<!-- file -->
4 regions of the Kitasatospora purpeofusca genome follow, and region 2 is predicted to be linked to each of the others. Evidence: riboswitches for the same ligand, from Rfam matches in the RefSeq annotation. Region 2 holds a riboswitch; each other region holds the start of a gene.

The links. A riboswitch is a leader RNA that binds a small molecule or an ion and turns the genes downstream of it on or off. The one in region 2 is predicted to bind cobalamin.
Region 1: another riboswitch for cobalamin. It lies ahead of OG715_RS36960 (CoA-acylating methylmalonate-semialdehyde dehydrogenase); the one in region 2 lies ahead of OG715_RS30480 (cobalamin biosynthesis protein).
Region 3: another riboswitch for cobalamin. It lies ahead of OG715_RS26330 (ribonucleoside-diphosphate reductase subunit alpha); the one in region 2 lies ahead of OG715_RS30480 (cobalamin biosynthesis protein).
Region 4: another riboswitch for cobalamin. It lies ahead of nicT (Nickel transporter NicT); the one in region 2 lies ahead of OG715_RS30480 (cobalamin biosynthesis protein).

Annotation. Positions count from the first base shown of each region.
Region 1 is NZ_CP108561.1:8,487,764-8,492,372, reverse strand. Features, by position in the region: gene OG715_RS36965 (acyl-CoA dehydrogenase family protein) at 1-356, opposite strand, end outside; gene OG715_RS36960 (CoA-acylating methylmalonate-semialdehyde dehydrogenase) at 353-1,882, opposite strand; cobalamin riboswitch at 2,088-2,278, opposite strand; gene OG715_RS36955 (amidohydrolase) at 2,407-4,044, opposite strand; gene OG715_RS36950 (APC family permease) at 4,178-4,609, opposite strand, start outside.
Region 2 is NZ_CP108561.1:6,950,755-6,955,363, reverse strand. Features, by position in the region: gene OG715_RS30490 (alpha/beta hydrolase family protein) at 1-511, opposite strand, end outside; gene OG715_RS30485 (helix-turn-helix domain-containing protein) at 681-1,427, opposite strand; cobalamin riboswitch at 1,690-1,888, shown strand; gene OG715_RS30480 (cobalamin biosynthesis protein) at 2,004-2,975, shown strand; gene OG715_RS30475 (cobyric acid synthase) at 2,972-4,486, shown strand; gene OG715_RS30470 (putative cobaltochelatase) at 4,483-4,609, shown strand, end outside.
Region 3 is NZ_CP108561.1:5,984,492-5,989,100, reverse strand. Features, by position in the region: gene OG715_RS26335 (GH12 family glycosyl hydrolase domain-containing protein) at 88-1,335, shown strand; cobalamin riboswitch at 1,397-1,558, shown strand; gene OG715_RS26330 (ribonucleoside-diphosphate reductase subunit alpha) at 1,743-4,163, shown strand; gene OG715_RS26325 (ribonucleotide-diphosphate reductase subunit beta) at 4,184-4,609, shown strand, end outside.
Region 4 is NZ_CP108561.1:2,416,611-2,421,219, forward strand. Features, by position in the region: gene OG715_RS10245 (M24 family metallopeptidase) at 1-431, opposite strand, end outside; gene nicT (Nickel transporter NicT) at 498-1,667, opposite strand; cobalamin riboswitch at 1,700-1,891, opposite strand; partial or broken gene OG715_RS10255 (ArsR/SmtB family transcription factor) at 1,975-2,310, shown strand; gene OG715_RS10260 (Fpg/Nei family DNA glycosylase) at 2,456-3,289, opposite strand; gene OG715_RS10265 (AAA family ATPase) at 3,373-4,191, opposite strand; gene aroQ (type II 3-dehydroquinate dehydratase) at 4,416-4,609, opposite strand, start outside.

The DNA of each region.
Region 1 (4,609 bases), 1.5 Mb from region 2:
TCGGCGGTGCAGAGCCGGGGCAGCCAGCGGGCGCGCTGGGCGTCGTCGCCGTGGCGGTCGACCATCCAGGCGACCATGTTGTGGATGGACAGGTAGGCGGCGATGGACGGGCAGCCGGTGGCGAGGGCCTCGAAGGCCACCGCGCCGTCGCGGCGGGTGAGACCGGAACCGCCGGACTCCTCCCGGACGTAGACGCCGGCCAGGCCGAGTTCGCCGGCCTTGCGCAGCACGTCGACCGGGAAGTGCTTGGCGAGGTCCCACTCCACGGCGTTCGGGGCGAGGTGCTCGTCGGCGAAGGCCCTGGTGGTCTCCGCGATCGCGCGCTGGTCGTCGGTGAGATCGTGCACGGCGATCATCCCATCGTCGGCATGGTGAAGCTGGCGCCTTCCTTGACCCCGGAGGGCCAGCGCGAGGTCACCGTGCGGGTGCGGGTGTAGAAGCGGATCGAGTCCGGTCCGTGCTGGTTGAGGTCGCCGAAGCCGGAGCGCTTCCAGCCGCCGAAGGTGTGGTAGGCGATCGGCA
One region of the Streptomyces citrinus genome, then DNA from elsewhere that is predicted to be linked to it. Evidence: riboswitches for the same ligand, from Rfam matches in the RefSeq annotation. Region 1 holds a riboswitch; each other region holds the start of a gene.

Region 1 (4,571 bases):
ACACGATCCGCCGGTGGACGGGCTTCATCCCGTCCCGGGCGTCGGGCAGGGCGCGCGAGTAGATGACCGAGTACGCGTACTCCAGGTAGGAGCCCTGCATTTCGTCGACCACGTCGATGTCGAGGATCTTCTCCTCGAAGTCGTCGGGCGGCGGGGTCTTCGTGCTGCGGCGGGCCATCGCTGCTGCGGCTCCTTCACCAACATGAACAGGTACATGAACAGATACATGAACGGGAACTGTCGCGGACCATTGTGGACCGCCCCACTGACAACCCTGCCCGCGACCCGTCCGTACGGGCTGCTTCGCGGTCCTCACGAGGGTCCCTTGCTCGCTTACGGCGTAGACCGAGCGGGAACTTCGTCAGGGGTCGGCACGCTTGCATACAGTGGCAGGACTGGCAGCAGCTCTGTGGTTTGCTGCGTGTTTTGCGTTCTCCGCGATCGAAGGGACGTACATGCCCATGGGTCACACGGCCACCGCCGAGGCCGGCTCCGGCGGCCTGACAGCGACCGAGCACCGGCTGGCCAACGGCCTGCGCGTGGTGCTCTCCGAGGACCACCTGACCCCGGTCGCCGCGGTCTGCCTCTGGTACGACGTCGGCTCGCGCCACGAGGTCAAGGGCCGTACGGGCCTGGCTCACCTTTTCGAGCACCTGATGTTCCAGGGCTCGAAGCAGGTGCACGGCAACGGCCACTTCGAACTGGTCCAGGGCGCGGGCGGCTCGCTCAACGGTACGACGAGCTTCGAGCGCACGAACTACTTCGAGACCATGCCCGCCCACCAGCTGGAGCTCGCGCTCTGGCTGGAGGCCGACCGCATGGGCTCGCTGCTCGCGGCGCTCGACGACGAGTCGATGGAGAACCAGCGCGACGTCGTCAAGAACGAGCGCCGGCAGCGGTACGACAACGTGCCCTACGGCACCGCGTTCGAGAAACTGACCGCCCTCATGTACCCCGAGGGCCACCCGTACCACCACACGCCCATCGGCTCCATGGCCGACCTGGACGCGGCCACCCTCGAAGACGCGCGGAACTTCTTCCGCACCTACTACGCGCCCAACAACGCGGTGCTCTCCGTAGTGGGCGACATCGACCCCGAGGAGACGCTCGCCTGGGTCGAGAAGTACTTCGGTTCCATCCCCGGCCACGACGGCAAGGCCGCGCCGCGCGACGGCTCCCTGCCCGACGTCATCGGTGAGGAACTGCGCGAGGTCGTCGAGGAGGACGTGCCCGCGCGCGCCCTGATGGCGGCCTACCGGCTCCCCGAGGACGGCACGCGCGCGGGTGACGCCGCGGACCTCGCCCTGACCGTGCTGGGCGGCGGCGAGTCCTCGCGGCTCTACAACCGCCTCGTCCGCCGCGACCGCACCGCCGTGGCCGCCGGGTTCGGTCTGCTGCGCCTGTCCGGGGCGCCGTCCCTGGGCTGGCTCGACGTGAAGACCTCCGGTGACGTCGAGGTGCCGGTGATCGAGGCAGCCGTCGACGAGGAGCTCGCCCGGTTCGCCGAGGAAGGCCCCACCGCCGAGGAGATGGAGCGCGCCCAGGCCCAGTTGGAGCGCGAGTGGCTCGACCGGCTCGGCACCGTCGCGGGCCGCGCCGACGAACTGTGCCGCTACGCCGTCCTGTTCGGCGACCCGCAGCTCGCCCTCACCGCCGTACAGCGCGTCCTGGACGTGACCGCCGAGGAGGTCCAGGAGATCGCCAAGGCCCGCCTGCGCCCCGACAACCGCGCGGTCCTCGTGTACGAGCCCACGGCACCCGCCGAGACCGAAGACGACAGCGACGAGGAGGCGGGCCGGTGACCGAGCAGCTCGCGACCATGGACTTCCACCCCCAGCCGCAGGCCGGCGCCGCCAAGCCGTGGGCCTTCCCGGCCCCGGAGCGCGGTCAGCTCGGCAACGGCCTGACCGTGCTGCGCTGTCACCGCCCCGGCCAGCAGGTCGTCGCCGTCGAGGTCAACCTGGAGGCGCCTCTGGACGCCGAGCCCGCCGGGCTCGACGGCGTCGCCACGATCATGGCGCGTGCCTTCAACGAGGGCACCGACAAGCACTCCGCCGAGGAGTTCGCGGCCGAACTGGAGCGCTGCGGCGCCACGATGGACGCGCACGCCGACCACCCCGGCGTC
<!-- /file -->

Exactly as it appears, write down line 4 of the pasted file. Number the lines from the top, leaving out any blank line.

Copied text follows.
Region 3: another riboswitch for cobalamin. It lies ahead of OG715_RS26330 (ribonucleoside-diphosphate reductase subunit alpha); the one in region 2 lies ahead of OG715_RS30480 (cobalamin biosynthesis protein).